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From: John Nagle (nagle_at_[hidden])
Date: 2004-06-12 11:14:16

    I think we're back to using an abstract base class.
The hacks to get around it introduce worse problems.

    Take a look at my approach at

That's a straightforward approach. The only
fundamental objection is that you take a virtual function
call overhead on some operations.

What needs to be done to that?
Should I check it into the Boost sandbox, and
if so, how? Comments, please. Thanks.

                        John Nagle

Bill Seymour wrote:

> Rob Stewart:
>>From: John Nagle <nagle_at_[hidden]>
>>>>From: "Reece Dunn" <msclrhd_at_[hidden]>
>>>>> class fs_base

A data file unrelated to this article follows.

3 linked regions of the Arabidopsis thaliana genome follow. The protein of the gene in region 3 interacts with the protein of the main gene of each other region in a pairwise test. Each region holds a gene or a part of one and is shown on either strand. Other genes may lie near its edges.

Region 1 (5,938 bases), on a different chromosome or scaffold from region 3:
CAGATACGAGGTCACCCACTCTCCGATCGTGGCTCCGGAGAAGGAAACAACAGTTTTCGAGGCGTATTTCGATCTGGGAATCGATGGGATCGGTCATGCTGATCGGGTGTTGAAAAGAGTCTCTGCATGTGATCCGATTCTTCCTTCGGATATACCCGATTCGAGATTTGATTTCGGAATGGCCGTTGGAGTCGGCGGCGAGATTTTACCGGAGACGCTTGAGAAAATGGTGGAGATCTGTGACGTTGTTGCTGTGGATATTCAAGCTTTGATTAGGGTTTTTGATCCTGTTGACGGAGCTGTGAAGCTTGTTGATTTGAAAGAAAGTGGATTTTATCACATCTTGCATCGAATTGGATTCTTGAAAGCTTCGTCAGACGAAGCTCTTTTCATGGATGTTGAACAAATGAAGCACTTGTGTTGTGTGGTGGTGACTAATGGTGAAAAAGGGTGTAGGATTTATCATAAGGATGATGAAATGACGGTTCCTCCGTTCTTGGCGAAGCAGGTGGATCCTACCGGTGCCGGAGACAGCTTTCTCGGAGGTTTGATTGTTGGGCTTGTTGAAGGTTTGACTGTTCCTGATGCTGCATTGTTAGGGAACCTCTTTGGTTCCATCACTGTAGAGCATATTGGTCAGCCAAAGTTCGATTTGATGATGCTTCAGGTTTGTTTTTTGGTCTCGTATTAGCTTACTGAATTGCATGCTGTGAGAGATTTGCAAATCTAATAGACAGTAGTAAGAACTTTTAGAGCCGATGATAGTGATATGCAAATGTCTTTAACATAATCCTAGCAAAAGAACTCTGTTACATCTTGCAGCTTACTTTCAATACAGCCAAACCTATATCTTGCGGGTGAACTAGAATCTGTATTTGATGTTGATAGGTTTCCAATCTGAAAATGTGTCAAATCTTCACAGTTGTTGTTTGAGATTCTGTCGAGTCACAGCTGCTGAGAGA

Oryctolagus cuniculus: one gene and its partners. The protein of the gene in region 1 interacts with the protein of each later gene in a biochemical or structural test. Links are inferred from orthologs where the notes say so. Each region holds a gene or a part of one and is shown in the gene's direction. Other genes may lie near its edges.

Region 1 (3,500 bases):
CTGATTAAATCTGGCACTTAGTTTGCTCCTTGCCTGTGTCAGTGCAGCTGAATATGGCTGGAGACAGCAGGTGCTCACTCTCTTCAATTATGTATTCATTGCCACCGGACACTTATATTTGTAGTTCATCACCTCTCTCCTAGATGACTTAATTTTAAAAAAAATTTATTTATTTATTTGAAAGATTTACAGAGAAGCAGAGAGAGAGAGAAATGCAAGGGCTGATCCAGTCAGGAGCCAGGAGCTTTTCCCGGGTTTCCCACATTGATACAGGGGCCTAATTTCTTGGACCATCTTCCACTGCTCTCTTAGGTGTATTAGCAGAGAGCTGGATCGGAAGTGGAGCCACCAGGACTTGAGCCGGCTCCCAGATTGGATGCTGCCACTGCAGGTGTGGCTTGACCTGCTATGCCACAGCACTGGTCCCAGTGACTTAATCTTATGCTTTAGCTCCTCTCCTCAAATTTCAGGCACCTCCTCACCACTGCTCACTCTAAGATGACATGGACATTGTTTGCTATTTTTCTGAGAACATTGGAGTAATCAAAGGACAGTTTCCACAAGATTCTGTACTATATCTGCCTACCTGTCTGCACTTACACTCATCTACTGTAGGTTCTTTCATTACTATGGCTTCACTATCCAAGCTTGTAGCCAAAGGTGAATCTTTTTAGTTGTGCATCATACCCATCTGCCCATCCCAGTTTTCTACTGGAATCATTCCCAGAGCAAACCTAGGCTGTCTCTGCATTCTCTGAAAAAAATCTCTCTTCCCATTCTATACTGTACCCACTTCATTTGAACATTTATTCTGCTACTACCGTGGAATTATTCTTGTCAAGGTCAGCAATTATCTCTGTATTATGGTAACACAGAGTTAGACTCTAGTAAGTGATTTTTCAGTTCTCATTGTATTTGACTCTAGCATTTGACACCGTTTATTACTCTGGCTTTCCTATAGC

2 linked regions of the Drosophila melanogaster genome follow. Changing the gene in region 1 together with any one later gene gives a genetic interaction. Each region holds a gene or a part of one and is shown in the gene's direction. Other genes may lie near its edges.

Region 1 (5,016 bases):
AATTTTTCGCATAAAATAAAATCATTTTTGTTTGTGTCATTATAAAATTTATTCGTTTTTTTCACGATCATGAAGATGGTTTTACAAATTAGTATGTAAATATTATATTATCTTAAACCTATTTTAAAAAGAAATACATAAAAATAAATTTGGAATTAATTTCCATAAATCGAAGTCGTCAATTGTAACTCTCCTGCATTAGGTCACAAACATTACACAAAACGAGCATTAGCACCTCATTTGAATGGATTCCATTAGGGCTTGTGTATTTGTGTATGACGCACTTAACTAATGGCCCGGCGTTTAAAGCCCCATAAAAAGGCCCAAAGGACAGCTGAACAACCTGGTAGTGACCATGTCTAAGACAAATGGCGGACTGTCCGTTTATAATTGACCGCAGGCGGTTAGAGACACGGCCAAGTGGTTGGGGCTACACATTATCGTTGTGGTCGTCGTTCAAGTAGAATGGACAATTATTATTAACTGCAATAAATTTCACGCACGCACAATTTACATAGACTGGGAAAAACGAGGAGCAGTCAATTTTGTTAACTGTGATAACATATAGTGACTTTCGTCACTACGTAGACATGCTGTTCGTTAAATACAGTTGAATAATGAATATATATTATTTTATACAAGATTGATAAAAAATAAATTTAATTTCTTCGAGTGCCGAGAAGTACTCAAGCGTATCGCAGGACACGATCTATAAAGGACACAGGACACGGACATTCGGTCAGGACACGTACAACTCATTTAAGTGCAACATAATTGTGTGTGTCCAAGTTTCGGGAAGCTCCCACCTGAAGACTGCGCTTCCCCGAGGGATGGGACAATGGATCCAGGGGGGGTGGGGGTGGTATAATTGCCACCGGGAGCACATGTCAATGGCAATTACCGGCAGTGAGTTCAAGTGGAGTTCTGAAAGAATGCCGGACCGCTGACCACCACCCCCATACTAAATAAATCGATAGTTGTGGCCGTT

>>>>> {
>>>>> size_t len;
>>>>> szie_t capacity; // needed for buffer-safe operations
>>>>> CharT str[ 1 ];
>>>>> // string manipulation functions
>>>>> fs_base( size_t c ): capacity( c ){}
>>>>> };
>>>>> template< size_t n >
>>>>> class fixed_string: public fs_base
>>>>> {
>>>>> CharT data[ n ];
>>>>> fixed_string(): fs_base( n ){}
>>>>> };
>>> Are you assuming that "data[n]" physically follows
>>>"str[1]" in memory, and that "data[n]" can be addressed
>>>by subscripting "str[1]" out of range? ...
>>Oh, right. It was C99 that blessed the struct hack. Oh well.
> Well, yes; but the struct hack is not what the code above
> tries to do. What C99 says is that you can malloc sizeof(fs_base)
> plus some extra, then address str[2] to str[whatever up to
> malloc'd size]. Even in C99 (and even if C understood the
> C++-specific stuff in the above), there is no relationship
> between fs_base::str and fixed_string::data (except that
> they don't overlap).
> --Bill Seymour
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